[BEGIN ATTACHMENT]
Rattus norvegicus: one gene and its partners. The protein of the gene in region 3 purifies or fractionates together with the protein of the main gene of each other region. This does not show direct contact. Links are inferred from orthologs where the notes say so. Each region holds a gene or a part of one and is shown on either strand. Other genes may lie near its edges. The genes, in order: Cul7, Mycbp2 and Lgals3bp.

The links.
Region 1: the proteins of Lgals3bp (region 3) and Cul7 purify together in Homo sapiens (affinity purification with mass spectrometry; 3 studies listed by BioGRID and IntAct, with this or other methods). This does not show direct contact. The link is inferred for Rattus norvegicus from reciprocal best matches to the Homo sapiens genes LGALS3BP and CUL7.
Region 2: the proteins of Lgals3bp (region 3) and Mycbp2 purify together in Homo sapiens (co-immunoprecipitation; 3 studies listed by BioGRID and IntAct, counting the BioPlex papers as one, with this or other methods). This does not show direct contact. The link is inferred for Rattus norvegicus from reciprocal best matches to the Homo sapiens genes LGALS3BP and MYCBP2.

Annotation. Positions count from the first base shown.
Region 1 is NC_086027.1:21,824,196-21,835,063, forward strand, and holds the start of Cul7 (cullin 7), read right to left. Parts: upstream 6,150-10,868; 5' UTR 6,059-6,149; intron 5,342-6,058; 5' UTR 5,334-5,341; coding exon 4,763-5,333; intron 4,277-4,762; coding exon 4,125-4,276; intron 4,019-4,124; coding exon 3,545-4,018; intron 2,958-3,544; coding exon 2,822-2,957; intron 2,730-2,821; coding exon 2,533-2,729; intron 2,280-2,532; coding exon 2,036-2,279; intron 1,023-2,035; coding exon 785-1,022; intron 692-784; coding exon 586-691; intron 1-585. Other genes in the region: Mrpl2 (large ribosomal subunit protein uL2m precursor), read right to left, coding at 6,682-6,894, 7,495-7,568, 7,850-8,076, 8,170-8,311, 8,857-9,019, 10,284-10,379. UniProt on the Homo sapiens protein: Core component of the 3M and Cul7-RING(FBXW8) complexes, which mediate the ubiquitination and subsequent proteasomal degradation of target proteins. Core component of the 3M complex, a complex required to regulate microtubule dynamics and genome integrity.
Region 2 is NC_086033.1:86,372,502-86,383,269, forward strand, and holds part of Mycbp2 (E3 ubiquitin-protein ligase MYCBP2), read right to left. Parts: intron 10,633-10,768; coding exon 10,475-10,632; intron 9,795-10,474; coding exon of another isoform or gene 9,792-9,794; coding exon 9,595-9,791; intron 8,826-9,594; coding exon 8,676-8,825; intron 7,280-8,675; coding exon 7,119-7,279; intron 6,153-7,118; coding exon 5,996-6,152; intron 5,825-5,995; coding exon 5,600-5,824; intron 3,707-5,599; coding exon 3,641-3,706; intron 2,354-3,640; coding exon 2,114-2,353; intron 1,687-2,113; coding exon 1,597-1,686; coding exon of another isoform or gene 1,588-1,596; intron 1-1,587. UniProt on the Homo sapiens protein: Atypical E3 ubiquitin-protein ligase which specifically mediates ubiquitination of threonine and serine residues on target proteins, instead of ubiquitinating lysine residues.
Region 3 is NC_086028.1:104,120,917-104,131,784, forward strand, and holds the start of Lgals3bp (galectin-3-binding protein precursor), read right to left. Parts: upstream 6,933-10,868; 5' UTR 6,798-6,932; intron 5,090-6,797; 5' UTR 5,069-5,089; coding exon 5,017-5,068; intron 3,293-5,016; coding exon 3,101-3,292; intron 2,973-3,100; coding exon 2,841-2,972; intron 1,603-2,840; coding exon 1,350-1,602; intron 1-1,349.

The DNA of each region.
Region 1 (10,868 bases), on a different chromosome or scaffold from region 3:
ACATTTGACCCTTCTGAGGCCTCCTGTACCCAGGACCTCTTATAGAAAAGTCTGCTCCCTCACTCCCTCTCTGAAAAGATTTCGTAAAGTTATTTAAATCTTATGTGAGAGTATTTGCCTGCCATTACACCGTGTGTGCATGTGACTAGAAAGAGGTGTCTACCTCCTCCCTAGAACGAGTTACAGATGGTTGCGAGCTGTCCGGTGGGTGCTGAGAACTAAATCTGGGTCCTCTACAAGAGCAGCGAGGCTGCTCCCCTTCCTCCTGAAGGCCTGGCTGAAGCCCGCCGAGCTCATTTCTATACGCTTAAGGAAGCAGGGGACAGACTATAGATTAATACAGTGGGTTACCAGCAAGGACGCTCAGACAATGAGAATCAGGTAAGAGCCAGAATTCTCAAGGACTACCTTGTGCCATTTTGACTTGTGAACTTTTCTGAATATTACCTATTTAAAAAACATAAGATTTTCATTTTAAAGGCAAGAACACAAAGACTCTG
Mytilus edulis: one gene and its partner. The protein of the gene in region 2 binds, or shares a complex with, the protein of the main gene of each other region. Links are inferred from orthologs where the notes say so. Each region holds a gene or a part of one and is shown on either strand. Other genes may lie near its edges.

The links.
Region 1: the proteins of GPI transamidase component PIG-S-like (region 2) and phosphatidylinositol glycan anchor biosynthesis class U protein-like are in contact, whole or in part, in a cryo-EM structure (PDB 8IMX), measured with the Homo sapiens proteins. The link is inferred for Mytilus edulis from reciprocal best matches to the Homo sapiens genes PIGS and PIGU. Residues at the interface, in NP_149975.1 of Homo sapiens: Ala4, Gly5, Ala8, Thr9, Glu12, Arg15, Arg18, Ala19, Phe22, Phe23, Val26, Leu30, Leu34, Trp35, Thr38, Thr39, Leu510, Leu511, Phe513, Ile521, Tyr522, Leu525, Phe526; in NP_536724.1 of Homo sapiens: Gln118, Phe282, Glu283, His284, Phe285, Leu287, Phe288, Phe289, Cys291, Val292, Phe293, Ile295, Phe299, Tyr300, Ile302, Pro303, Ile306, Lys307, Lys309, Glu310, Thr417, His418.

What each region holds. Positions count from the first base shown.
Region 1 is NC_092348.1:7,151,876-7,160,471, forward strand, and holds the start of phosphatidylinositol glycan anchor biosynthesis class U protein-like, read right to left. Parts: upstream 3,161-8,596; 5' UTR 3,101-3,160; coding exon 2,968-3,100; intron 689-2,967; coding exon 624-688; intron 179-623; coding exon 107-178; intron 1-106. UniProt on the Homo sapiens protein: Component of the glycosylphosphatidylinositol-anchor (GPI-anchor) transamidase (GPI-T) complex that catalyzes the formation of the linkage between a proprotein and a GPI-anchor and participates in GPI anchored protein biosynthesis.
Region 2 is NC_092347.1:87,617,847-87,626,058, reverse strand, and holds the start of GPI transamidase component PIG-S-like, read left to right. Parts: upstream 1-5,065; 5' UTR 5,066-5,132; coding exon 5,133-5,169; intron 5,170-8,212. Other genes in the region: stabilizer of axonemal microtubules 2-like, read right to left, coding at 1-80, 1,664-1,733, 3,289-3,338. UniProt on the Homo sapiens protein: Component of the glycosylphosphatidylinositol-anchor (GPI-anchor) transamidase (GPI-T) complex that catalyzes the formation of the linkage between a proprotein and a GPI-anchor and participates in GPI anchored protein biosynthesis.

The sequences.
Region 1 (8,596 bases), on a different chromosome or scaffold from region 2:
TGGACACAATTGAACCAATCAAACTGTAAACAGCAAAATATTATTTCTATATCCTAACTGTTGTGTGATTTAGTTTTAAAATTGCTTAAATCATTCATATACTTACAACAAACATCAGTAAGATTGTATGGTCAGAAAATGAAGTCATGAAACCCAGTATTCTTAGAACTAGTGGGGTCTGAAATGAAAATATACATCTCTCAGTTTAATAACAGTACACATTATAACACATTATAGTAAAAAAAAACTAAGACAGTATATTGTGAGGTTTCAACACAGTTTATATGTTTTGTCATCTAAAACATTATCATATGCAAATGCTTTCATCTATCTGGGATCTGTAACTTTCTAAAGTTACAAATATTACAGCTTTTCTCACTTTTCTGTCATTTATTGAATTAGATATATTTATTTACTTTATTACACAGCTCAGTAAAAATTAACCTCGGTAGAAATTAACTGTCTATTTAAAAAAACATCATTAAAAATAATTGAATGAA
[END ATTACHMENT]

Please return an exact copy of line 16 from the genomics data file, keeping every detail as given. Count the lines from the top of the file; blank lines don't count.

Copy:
Region 1 is NC_092348.1:7,151,876-7,160,471, forward strand, and holds the start of phosphatidylinositol glycan anchor biosynthesis class U protein-like, read right to left. Parts: upstream 3,161-8,596; 5' UTR 3,101-3,160; coding exon 2,968-3,100; intron 689-2,967; coding exon 624-688; intron 179-623; coding exon 107-178; intron 1-106. UniProt on the Homo sapiens protein: Component of the glycosylphosphatidylinositol-anchor (GPI-anchor) transamidase (GPI-T) complex that catalyzes the formation of the linkage between a proprotein and a GPI-anchor and participates in GPI anchored protein biosynthesis.